The smell of mothballs brings back memories of the Old Home Place, a family home in rural East Texas that was built in 1898 and last inhabited in the 1970s. When my family and I entered the house for the first time in decades, there were mothballs in every room, in glass bowls like they were white buttermints. Over the next few years, the house grew large in my personal mythology. I never met my great-aunts, but I sorted through their belongings like treasure, even wore their dresses. The smell of mothballs brings to mind the duality of my relationship to the Old Home Place: simultaneously intimate and intrusive.
“Smell is the mute sense, the one without words. Lacking a vocabulary, we are left tongue-tied, groping for words in a sea of inarticulate pleasure and exaltation.” —Diane Ackerman
Smell Words is a collection of 160 words, small articulations in a sea of pleasure and exaltation, created in collaboration with Noele Lusano.
Get your copy of Smell Words + the first zine, Smelling Is Forgetting the Name of the Thing One Smells + two paper strips dipped in special edition scents to enjoy and find the words for. $10 shipped. To order, send me a message.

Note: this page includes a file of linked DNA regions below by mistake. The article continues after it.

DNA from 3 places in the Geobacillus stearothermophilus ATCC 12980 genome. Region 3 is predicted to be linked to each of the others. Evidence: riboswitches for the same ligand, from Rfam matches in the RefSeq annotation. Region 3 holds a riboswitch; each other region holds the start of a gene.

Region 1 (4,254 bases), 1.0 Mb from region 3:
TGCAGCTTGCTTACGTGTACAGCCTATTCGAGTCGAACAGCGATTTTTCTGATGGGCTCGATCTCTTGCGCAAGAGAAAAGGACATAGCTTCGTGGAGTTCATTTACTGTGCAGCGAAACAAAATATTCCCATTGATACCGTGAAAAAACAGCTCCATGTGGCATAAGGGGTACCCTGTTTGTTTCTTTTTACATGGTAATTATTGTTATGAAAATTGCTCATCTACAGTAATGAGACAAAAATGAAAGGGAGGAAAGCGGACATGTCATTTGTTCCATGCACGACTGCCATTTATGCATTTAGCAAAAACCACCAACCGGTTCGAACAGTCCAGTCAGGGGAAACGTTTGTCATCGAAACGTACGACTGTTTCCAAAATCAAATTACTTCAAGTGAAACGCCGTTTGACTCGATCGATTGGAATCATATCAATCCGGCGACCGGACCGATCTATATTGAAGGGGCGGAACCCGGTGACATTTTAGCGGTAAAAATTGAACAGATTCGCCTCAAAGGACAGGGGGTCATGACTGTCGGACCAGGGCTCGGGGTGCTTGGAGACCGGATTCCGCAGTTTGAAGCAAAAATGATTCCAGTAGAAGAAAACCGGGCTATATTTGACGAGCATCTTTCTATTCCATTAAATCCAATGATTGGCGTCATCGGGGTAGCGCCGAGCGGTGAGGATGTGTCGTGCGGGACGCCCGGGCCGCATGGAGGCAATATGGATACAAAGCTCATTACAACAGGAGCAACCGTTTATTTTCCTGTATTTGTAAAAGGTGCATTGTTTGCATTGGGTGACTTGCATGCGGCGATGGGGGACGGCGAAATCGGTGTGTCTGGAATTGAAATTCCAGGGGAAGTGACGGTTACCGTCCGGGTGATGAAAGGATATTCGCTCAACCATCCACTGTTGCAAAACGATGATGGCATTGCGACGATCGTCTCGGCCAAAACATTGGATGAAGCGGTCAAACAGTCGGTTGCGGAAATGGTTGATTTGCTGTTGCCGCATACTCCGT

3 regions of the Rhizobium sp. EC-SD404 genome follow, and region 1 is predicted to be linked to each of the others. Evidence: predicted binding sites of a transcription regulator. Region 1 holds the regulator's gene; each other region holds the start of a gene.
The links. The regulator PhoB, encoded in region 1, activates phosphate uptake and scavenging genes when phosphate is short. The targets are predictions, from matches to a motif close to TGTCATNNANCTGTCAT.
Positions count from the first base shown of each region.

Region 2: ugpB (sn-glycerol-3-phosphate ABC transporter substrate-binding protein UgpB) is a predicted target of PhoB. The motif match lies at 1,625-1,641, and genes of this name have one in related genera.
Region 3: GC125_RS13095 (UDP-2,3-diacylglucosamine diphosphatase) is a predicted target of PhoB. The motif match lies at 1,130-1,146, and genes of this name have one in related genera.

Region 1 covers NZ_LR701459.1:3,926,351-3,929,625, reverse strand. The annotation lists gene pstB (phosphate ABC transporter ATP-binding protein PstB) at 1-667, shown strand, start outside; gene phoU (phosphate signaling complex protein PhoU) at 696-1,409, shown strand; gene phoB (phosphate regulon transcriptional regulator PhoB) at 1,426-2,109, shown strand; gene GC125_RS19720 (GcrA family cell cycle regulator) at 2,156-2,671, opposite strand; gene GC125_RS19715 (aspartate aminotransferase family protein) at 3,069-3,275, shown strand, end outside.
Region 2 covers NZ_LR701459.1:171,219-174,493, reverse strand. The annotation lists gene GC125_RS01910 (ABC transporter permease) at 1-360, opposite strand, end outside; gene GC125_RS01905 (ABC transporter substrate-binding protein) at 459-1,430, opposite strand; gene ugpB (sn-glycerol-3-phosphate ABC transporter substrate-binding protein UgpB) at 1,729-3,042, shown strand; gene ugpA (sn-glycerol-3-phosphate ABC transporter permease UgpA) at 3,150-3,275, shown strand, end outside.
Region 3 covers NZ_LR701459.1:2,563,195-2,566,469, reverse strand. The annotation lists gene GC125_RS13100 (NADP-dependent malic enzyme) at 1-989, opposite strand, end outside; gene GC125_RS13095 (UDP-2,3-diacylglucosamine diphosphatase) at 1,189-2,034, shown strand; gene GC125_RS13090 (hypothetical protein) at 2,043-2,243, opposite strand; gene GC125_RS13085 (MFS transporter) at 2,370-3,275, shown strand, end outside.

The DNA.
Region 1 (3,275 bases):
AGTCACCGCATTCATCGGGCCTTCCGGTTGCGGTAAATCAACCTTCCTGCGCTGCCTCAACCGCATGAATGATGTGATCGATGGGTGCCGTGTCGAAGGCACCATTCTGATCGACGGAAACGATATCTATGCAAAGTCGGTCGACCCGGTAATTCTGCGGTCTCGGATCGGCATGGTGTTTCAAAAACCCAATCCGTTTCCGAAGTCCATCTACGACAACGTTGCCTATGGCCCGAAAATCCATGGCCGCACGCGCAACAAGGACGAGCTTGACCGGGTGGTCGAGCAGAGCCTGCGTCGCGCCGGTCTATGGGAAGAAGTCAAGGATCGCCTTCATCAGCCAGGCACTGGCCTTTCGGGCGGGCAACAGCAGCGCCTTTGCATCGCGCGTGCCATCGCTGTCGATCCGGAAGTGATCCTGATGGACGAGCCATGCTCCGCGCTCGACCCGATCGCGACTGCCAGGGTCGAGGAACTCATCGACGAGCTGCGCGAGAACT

“this is what my strength is: challenging people to use their nose gives them new methods to approach their realities. There is a playful aspect about discovering the world through smells and discovering more about ourselves and our potential to interact with our environment. A more comfortable relationship with smells brings about a more optimistic attitude toward our surroundings. It changes mood. And I think we need more optimism and a more positive attitude to be able to understand the seriousness of what we face: new challenges, new methods, new methodologies, new tools…” —Sissel Tolaas
The scent of amber. No, it’s not made from the kind of amber used in jewelry, or the kind of amber that preserves dinosaur DNA in Jurassic Park, though it’s meant to evoke that kind of image: warm, golden, glowing.
Traditionally*, amber is an accord of vanilla and the resins benzoin (top left) and labdanum (bottom left), which are darker, sweeter, and stickier-smelling than other resins such as frankincense. Amber accords often include patchouli, spices, rich woods, incense, or any number of other materials or aroma molecules—but in general, an amber note is meant to evoke a warm, rich, resinous glow.
Amber accords show up so often in perfumery and can be executed in so many different ways that it’s hard to point to just a handful of examples. Some people argue that the word is used and abused so much in perfumery that it’s meaningless, and they have a point. But I still find it useful when I smell and describe scents.